According to the continuing vocational training survey (CVTS), which measures training in enterprises, in 2010, 38% of employees participated in continuing training courses up from 33% in 2005. The survey also found that, despite the economic downturn, between 2005 and 2010 the proportion of enterprises providing training increased from 60% to 66%. But problems in finding time and the costs are barriers both to employers providing and adults participating in learning.
Cedefop has looked at how EU Member States are trying to increase adult learning. Many have developed and expanded different learning formats, such as modular courses, to overcome the barriers of time. Member States also have a range of financial measures for individuals and employers to overcome cost problems. But the benefits to the individual of participating in and to the employer of providing training also need to be clearer.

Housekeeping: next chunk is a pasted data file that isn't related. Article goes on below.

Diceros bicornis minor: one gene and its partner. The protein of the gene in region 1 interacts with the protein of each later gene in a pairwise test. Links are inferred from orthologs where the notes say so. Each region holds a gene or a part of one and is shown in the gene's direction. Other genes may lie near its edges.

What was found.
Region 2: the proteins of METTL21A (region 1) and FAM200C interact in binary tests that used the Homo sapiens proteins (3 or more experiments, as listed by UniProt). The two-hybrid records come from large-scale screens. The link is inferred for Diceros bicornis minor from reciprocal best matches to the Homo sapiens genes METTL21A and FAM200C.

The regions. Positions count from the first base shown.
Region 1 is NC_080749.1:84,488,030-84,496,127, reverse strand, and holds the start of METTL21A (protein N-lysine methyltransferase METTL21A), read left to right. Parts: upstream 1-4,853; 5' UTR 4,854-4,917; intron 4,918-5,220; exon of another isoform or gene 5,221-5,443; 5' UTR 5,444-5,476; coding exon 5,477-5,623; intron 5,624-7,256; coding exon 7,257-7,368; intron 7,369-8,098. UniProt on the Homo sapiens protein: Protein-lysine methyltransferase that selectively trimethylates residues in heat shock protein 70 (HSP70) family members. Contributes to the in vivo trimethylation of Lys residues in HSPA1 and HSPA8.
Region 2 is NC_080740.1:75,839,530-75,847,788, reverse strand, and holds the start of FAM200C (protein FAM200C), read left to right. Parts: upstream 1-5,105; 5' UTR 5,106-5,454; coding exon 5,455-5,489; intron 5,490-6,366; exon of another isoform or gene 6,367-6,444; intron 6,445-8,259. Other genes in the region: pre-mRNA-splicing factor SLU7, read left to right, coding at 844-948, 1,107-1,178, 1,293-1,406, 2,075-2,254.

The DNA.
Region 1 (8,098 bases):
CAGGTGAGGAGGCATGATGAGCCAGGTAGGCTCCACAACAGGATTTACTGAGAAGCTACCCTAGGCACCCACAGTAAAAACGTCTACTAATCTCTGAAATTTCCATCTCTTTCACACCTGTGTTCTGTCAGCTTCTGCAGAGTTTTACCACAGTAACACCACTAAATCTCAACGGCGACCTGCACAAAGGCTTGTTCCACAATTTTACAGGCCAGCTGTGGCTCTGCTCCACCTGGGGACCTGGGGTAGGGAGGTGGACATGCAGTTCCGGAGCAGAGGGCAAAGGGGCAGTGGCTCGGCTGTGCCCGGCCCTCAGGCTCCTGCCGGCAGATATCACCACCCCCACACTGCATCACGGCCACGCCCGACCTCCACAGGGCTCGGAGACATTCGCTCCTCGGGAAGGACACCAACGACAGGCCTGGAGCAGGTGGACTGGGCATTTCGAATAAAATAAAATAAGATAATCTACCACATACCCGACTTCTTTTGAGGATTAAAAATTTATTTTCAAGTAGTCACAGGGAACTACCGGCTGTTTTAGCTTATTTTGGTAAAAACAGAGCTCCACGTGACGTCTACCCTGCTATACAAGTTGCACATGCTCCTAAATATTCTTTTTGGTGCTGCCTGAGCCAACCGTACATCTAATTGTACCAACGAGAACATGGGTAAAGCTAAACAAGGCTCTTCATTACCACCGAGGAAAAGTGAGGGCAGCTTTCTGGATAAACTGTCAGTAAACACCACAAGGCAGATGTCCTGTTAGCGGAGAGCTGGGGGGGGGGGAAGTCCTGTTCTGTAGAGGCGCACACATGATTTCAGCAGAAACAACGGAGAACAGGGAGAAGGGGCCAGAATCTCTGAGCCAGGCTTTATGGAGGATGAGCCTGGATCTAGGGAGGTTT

For individuals, adult learning often does not lead to a qualification. Consequently, people may be discouraged from participating. Opportunities to validate all types of non-formal and informal learning, including that taking place at work so that it counts towards a recognised qualification and/or other learning pathways could encourage more adults to participate.
How employers perceive the benefits of adult learning is influenced by their business strategy. The 2010 CVTS found that for 77% of the enterprises that do not provide training their main reason was that they saw no need. But whether or not an enterprise provides training can depend on if it sees training as a medium- or long-term investment for competitiveness and innovation. A Eurobarometer in 2013 found that 51% of EU enterprises investing in training expect the benefits to last less than two years. Support for small and medium-sized enterprises to integrate adult learning into their business strategies may encourage more employers to provide training.
Note to editors
Read more about Cedefop’s work in the field of adult learning in these recent publications: